For two years, they tore through the SEC East as the new kid on the block with swagger, surprising stodgy traditionalists in their marches to Atlanta.

For two years, they roared as SEC East foes snoozed, their timing right to take the division and create momentum for a new chapter in the program’s history.

But the world around the Missouri Tigers has changed. Tennessee threatens to meet its promise. Florida claimed the division title last year and only has started to learn what it can become under Jim McElwain. Georgia should be solid under Kirby Smart, a Nick Saban disciple. It’s fair to approach Kentucky and South Carolina with skepticism, but both can surprise.

Missouri pelted a hibernating bear in 2013 and 2014. Now the animal has awakened.

Dec 6, 2014; Atlanta, GA, USA; Missouri Tigers wide receiver Bud Sasser (21) motions after scoring on a touchdown pass against the Alabama Crimson Tide in the third quarter of the 2014 SEC Championship Game at the Georgia Dome. Mandatory Credit: John David Mercer-USA TODAY Sports

Credit: John David Mercer-USA TODAY Sports

Perhaps it’s the Tigers’ time to slumber in the SEC East basement for a while. Would that surprise you?

Would it shock if they scrapped for six or seven wins the next few years? Would it stun if they went from “Georgia on My Mind” and SEC title game appearances to “please make a bowl” and preferably not in Shreveport?

The Tigers’ offense was a train wreck last fall. There’s no guarantee it will be much better this season as players learn new coaches and unfamiliar tendencies.

The Tigers’ defensive line should be stellar. But that group will be asked to mask a questionable secondary and bend more than break.

Look, Missouri had a quality run, probably a better one than most optimists could have imagined after the Big 12 move. Remember in 2012 when the Tigers seemed light years from dreaming about a trip to Atlanta? Remember when it all seemed so helpless?

There was the 41-20 trouncing against Georgia. There was the 31-10 pasting at South Carolina. There was the 19-15 sky-is-falling defeat to Vanderbilt. There were the tire tracks left behind by Alabama and Texas A&M.

Gary Pinkel’s best team was the 2007 group. But his top coaching jobs came in 2013 and 2014. What the Tigers did during that two-year, 23-5 run was incredible. Their 42-13 win in 2014 at Florida (pictured) prompted “Fire Muschamp” calls from the stands, which were nearly empty by the final whistle.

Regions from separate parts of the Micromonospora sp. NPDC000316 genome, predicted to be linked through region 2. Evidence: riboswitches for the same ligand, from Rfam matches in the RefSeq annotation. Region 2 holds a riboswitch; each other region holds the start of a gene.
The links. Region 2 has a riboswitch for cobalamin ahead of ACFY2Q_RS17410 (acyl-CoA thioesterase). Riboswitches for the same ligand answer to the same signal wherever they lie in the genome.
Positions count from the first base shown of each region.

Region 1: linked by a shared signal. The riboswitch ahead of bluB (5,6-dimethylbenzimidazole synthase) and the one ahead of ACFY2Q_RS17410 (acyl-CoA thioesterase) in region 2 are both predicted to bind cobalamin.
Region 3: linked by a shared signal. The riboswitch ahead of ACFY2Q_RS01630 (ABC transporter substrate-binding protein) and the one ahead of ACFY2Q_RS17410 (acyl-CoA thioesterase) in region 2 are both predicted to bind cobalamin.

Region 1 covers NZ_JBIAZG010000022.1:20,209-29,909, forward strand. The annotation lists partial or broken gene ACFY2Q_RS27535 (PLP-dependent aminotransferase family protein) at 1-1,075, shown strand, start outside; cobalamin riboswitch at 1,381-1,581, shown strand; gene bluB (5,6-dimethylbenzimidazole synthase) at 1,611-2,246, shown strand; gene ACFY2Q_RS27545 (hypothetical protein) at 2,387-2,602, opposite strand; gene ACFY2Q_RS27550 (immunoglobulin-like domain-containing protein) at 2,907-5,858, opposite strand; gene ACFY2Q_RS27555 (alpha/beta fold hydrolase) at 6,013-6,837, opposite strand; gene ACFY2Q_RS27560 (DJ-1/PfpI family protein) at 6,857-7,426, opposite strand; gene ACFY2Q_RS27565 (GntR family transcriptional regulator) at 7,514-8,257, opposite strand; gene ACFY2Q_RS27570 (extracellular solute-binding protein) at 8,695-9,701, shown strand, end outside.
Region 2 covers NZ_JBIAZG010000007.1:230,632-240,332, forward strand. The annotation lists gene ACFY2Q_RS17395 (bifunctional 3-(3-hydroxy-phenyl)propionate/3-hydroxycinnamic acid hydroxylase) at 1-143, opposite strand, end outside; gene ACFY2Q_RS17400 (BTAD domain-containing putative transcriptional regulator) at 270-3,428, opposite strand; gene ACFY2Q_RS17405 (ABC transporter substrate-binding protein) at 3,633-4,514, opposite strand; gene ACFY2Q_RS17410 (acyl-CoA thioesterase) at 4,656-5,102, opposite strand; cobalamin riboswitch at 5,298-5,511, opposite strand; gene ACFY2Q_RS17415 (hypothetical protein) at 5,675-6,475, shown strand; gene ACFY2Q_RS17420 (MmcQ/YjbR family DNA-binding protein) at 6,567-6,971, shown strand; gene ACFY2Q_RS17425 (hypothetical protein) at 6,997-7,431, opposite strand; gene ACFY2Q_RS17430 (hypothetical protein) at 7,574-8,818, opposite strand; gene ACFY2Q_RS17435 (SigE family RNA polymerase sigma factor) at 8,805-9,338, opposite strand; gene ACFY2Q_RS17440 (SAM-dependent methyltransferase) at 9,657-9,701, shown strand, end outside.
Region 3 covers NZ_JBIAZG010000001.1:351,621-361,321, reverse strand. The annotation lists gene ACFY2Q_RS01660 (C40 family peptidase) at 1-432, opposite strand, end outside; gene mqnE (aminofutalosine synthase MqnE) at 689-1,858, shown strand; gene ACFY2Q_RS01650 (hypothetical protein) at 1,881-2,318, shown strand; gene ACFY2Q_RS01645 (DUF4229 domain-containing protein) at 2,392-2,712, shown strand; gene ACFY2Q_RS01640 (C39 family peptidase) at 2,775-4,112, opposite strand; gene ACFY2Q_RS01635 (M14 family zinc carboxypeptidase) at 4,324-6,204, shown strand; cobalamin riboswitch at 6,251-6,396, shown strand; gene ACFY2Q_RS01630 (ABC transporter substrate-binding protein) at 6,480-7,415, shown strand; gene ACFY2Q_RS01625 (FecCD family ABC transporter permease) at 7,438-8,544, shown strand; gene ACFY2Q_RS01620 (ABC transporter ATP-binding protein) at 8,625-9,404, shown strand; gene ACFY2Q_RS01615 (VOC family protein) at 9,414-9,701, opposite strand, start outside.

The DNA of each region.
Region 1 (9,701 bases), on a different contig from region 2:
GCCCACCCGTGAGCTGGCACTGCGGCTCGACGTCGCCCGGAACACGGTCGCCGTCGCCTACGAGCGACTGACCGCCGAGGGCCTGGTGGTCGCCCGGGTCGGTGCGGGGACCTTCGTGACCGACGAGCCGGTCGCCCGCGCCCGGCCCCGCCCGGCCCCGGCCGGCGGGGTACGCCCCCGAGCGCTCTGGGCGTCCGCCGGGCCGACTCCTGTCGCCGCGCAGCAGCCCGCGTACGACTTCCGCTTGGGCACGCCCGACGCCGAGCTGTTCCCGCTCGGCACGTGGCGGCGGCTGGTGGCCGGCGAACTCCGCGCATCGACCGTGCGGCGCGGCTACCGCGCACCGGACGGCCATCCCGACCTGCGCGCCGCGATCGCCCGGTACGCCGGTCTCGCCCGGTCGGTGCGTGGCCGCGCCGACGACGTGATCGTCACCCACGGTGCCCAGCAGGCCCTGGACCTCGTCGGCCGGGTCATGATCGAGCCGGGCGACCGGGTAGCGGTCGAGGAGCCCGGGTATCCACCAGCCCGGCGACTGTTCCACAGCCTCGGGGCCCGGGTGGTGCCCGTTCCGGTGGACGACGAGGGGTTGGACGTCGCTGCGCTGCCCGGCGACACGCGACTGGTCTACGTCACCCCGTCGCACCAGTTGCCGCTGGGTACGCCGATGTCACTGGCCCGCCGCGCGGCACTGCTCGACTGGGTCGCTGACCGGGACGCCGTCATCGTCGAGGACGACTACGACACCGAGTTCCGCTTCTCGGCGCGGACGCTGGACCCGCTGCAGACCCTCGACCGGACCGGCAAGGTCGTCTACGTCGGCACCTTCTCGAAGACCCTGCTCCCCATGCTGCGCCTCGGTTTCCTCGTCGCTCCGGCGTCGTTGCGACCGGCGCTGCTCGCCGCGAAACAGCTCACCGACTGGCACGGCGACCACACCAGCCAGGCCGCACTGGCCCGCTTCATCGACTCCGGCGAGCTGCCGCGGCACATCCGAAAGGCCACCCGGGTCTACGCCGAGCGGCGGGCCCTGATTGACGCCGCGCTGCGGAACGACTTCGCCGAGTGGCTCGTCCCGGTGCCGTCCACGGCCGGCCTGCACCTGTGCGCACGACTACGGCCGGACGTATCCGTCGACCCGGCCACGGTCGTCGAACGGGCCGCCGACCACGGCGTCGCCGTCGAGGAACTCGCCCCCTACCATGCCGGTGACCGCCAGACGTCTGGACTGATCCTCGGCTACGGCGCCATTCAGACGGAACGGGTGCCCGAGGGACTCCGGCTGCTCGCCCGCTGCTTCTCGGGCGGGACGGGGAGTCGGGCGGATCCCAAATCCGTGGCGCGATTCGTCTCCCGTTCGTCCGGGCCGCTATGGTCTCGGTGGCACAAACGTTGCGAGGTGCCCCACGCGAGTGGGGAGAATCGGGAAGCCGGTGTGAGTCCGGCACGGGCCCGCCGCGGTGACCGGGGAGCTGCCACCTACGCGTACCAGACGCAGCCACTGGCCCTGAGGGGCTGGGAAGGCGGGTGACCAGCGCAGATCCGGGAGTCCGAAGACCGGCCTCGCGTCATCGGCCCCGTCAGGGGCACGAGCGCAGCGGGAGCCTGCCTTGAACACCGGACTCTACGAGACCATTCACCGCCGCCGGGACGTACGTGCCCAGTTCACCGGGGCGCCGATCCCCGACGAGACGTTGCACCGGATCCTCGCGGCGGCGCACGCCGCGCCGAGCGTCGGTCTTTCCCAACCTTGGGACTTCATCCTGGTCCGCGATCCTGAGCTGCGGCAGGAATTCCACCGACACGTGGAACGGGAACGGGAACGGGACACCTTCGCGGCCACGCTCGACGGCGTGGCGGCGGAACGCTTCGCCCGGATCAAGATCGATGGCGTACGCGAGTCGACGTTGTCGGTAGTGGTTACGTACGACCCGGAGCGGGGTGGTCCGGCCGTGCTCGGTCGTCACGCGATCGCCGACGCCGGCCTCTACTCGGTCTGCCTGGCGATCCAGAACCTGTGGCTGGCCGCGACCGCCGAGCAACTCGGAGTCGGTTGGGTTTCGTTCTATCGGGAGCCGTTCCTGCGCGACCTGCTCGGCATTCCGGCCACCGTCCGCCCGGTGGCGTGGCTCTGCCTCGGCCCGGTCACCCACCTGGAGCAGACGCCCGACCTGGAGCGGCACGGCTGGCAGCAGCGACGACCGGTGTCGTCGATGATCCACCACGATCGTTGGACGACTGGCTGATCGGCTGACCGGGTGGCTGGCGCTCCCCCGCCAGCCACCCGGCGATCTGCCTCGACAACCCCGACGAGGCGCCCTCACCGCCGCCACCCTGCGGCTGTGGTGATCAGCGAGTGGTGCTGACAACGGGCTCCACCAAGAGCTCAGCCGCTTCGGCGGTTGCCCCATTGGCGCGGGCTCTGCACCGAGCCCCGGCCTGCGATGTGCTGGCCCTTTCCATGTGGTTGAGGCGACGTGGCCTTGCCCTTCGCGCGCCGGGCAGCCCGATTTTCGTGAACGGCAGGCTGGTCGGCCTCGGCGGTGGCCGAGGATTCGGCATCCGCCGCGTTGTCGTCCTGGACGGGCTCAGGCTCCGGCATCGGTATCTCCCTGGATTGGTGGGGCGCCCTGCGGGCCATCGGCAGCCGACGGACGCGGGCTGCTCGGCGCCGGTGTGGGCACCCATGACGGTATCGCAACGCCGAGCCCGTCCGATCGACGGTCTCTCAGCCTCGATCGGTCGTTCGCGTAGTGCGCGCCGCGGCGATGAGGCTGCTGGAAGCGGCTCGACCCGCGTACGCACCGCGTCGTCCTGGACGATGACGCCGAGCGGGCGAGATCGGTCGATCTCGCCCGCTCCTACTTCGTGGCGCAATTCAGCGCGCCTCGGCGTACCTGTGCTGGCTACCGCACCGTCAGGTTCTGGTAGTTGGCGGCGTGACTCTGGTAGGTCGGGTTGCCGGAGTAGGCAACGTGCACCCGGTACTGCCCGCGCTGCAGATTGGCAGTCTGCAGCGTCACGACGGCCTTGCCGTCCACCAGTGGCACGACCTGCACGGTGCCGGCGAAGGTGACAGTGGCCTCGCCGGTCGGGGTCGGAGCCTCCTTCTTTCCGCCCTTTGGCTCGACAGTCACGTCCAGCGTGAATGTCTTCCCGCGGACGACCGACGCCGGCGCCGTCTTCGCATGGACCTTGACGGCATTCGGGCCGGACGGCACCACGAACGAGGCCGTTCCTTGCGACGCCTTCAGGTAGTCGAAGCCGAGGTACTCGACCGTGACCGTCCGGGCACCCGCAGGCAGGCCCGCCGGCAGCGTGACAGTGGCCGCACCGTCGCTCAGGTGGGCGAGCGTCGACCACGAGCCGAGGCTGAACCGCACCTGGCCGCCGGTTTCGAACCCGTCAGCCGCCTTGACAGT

Oct 18, 2014; Gainesville, FL, USA; Missouri Tigers defensive lineman Shane Ray (56), wide receiver Jimmie Hunt (88), offensive lineman Evan Boehm (77), safety Chaston Ward (13) and teammates celebrate after they beat the Florida Gators during the second half at Ben Hill Griffin Stadium. Missouri Tigers defeated the Florida Gators 42-13. Mandatory Credit: Kim Klement-USA TODAY Sports

Credit: Kim Klement-USA TODAY Sports

You take victories however they come, no matter the style points involved. It didn’t matter that Florida was a non-factor under Will Muschamp in those years, that Georgia tripped over its own cleats under Mark Richt, that South Carolina slopped around under Steve Spurrier or that Kentucky counted down the hours until Midnight Madness under Mark Stoops. Missouri made the most of a favorable time.

Still, the Tigers are no Alabama or Ohio State. Missouri doesn’t reload, as last year’s 5-7 record showed. It went from 1961-2006 without a 10-win season. It endured 13 consecutive losing seasons from 1984-1996. The program tries to patch things up with balsa sticks and baling wire. Then it hopes to catch lightning in a bottle.

Don’t forget, there’s danger in snoozing for too long. Since 2007, the Tigers haven’t gone more than two consecutive seasons without cracking at least 10 wins. But don’t be shocked to see that run end, to see eight- and nine-win seasons become the new high water mark for the near future as power builds in Knoxville, Gainesville and elsewhere. This could be the new reality.

In this microwave era, where does that leave Missouri? Not in a good place.

Who knows? Perhaps the Tigers will surprise again, just like they did after the 5-7 misery in 2012, when so many outside Columbia doubted Pinkel’s ability to make his program relevant anytime soon. Perhaps more double-digit-win seasons will come.

Still, there’s a sense that Missouri’s window has closed in the SEC East, at least for the time being.

Enjoy memories of the past. But brace for harder future.